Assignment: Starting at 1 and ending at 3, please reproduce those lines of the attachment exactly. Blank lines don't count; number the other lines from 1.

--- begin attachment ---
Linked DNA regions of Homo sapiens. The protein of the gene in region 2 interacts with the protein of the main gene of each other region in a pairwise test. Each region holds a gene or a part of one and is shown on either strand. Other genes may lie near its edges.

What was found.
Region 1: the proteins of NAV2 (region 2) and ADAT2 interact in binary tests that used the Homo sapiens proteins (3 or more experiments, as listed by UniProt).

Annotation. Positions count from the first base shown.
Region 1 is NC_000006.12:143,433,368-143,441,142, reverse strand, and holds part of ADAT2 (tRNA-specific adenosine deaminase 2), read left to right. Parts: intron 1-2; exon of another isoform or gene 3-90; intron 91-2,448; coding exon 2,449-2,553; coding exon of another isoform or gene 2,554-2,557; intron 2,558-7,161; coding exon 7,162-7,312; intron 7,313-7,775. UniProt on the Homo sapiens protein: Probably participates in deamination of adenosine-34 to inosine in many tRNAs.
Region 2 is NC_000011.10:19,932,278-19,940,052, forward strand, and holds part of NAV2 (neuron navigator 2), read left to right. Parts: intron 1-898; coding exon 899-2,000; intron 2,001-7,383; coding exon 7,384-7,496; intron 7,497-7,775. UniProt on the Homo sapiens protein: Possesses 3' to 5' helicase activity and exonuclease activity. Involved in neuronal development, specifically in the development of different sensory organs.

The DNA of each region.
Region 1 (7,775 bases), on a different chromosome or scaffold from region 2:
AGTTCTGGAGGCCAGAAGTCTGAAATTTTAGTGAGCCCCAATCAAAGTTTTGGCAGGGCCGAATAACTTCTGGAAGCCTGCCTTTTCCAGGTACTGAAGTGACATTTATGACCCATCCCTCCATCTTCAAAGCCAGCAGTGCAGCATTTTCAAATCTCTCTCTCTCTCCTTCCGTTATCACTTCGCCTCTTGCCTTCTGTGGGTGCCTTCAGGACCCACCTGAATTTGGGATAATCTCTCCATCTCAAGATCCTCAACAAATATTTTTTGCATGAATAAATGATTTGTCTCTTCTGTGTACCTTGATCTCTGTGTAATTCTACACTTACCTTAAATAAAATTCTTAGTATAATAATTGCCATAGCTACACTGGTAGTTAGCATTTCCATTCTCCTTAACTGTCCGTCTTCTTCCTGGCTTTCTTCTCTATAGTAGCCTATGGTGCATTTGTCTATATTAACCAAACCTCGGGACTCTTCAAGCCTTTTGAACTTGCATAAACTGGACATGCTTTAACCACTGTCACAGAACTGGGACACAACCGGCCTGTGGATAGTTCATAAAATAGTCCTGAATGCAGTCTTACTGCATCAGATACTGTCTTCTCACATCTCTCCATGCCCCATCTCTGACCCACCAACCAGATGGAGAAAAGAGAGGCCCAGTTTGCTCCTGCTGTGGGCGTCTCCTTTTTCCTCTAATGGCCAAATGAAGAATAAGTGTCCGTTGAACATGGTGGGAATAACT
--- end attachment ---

Linked DNA regions of Homo sapiens. The protein of the gene in region 2 interacts with the protein of the main gene of each other region in a pairwise test. Each region holds a gene or a part of one and is shown on either strand. Other genes may lie near its edges.

What was found.
Region 1: the proteins of NAV2 (region 2) and ADAT2 interact in binary tests that used the Homo sapiens proteins (3 or more experiments, as listed by UniProt).